Do We Need Photorealism in the Age of Photography?

A recent visit to the British National Gallery has left me awed with the massive scale of four pieces from the 16th century like I have never seen before; a set of four entitled The Elements by the artist Joachim Beuckelaer.

The gallery's web site describes his work as containing illusionistic details but on an often heroic scale. The use of colour has the work as fresh as if it was painted yesterday. But i was so struck with the realism of his style, the almost photographic depiction of people, fruits, and vegetables, that i am inclined to believe he must have used a technical camera-like device to assist his art. Such things were not unknown back then.


"Four Elements: Water" by Joachim Beuckelaer.  Photo source: Wikimedia.
"Four Elements: Water" by Joachim Beuckelaer. Photo source: Wikimedia.

Then I recall that for that age the art of painting was tantamount to doing a photographic essay.

Now that we have not just photography, but digital photography, we wonder if artists should really still be doing photo-realistic pieces.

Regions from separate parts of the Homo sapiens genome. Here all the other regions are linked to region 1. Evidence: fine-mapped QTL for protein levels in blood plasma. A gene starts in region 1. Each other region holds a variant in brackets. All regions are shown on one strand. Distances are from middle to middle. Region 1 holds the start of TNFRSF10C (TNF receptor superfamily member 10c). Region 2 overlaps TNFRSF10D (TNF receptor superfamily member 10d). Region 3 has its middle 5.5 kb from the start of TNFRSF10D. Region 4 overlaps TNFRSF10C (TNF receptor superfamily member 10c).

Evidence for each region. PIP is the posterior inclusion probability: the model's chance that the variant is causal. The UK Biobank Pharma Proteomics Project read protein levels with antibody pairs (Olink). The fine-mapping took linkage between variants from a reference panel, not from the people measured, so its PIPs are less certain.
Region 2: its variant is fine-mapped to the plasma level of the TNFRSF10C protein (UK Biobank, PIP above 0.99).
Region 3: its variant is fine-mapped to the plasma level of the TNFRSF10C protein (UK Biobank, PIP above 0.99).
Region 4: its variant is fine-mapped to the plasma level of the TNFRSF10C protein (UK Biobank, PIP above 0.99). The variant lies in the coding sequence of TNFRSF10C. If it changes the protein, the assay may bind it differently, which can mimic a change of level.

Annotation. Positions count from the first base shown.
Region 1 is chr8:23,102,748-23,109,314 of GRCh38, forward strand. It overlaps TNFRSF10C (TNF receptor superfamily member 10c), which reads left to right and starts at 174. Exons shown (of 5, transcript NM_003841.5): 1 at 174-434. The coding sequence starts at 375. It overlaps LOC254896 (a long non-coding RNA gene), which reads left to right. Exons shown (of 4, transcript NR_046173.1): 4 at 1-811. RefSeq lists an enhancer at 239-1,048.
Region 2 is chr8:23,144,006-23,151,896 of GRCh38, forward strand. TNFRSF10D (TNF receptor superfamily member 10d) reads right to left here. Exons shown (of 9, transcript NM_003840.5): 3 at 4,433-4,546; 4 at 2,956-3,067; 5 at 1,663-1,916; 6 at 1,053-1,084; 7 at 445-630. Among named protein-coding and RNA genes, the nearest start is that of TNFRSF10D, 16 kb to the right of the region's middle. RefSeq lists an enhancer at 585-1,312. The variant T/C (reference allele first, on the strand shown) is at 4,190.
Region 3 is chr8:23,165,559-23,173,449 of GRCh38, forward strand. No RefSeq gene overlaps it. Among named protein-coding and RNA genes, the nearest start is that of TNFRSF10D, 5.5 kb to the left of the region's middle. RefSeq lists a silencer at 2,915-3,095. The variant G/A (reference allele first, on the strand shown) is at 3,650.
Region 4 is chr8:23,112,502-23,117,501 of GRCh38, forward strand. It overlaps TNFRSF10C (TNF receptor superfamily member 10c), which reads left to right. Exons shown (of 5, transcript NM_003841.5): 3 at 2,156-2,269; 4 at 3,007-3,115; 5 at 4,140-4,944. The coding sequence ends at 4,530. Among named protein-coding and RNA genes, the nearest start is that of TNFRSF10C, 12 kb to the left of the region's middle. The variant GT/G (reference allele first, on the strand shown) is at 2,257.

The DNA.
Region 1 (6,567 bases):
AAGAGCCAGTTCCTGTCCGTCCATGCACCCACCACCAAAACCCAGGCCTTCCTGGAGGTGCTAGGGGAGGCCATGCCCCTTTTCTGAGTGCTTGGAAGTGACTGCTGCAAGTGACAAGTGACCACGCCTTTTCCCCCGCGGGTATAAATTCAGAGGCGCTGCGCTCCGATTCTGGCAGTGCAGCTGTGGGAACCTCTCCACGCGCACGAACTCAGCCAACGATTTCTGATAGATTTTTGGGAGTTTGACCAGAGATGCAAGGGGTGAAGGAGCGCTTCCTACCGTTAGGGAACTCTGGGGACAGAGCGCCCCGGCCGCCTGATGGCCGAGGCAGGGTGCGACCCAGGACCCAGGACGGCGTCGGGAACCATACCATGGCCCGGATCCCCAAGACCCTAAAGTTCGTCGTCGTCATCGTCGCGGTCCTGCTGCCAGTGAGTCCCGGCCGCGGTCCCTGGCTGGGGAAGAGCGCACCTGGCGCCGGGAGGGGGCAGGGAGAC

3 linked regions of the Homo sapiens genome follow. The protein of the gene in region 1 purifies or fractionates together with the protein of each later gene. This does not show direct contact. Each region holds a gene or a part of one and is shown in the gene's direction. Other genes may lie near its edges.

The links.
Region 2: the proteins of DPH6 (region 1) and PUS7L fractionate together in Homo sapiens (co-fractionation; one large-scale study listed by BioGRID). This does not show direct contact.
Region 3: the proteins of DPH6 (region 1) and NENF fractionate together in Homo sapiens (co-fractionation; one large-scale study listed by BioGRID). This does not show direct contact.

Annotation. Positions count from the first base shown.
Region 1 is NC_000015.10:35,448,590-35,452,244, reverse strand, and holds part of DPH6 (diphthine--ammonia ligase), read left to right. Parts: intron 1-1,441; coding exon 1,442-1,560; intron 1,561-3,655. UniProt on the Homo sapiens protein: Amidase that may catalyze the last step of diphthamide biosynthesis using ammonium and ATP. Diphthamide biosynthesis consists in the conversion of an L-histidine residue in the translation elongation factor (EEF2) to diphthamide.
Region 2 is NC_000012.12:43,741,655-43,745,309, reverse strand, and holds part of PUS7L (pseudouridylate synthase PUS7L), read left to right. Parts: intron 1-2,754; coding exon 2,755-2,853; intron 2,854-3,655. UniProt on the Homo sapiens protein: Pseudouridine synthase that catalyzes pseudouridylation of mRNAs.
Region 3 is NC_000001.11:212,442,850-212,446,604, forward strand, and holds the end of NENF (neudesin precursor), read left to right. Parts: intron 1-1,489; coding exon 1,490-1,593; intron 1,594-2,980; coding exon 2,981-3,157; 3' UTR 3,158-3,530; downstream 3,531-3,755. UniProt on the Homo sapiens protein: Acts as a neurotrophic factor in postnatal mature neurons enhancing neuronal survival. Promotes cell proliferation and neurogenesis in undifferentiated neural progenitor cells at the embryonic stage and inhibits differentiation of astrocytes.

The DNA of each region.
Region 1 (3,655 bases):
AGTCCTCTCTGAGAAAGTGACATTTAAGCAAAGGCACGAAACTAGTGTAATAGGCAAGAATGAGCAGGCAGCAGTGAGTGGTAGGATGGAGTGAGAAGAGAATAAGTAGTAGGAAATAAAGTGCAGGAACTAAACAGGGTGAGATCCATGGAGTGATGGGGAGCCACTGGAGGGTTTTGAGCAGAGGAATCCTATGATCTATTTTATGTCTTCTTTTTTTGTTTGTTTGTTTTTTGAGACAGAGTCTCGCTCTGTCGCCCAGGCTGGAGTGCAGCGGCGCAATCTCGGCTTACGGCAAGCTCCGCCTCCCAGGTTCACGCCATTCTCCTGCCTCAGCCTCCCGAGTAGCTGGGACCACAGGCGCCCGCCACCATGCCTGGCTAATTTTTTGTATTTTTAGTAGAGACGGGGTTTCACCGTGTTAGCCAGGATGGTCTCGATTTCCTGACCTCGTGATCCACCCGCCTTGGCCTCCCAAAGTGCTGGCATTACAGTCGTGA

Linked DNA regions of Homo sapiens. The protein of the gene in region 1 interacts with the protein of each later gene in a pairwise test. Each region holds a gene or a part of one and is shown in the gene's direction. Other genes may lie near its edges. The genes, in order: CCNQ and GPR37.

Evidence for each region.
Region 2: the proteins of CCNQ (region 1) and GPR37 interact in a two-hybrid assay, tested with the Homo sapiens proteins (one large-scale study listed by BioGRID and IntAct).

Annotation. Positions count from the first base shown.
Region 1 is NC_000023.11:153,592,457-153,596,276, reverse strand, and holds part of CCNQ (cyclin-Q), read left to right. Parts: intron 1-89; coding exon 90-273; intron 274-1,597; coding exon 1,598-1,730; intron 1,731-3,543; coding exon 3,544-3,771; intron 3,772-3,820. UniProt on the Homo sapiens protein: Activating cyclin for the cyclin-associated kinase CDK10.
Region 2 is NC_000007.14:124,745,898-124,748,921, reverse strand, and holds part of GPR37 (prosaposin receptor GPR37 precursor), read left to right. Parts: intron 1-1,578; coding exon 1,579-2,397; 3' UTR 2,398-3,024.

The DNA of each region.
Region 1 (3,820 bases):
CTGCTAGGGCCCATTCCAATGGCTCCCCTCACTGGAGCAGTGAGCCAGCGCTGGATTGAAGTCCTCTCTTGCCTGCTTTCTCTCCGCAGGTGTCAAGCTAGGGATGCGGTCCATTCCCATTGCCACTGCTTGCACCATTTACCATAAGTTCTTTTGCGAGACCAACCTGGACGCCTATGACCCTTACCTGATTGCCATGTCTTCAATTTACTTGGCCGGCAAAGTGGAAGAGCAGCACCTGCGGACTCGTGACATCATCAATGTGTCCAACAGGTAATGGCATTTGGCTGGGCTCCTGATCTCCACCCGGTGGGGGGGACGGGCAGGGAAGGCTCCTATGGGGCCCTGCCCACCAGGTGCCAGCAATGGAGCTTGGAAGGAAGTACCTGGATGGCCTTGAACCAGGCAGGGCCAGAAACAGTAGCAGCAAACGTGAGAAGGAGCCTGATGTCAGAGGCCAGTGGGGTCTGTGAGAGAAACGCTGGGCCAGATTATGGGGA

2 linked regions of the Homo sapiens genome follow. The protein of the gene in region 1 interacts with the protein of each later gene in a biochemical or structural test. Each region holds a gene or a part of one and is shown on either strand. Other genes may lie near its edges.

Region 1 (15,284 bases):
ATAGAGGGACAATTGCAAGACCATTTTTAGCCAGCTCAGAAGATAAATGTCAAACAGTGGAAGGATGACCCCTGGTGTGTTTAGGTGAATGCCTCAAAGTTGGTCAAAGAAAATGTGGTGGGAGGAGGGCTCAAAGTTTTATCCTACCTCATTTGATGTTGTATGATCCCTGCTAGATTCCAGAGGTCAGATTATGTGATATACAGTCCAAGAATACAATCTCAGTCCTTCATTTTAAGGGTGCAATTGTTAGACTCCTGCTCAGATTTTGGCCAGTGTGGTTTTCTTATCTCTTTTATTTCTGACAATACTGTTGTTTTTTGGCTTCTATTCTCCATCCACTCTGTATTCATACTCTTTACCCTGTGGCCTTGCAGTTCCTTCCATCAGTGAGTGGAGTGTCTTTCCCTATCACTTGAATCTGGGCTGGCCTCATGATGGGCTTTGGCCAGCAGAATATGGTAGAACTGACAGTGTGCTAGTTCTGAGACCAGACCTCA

The jury is still out for two reasons.

  1. There is intense vicarious recreation when we paint reality with some success as well as view the finished pieces. The combination of the hand of the artist as well as the illusion of reality adds to the humanity of the experience.
  2. A certain level of abstraction adds to the cognitive as well as emotional enjoyment therefore the neo-impressionist school is probably still the desired compromise.

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robertsloan2 profile image

robertsloan2 7 years ago from San Francisco, CA

I'm going to answer this in my own Hub.


robertsloan2 profile image

robertsloan2 7 years ago from San Francisco, CA

Here's a link to my answer. http://hubpages.com/education/We-need-photorealism...

It was way too complicated to just put it in a comment.


glendoncaba profile image

glendoncaba 7 years ago from Somewhere in the hubverse Author

Read your wonderful insightful hub. I am still convinced that for fine art the neo-impressionistic school offers a wonderful middle ground. Of course I beg the question what is fine art as opposed to commercial art. Labels are necessary but labels always bring about disputes. I just want to paint to enjoy and sell. Yet we can't ignore the social and historical context of the work. :)

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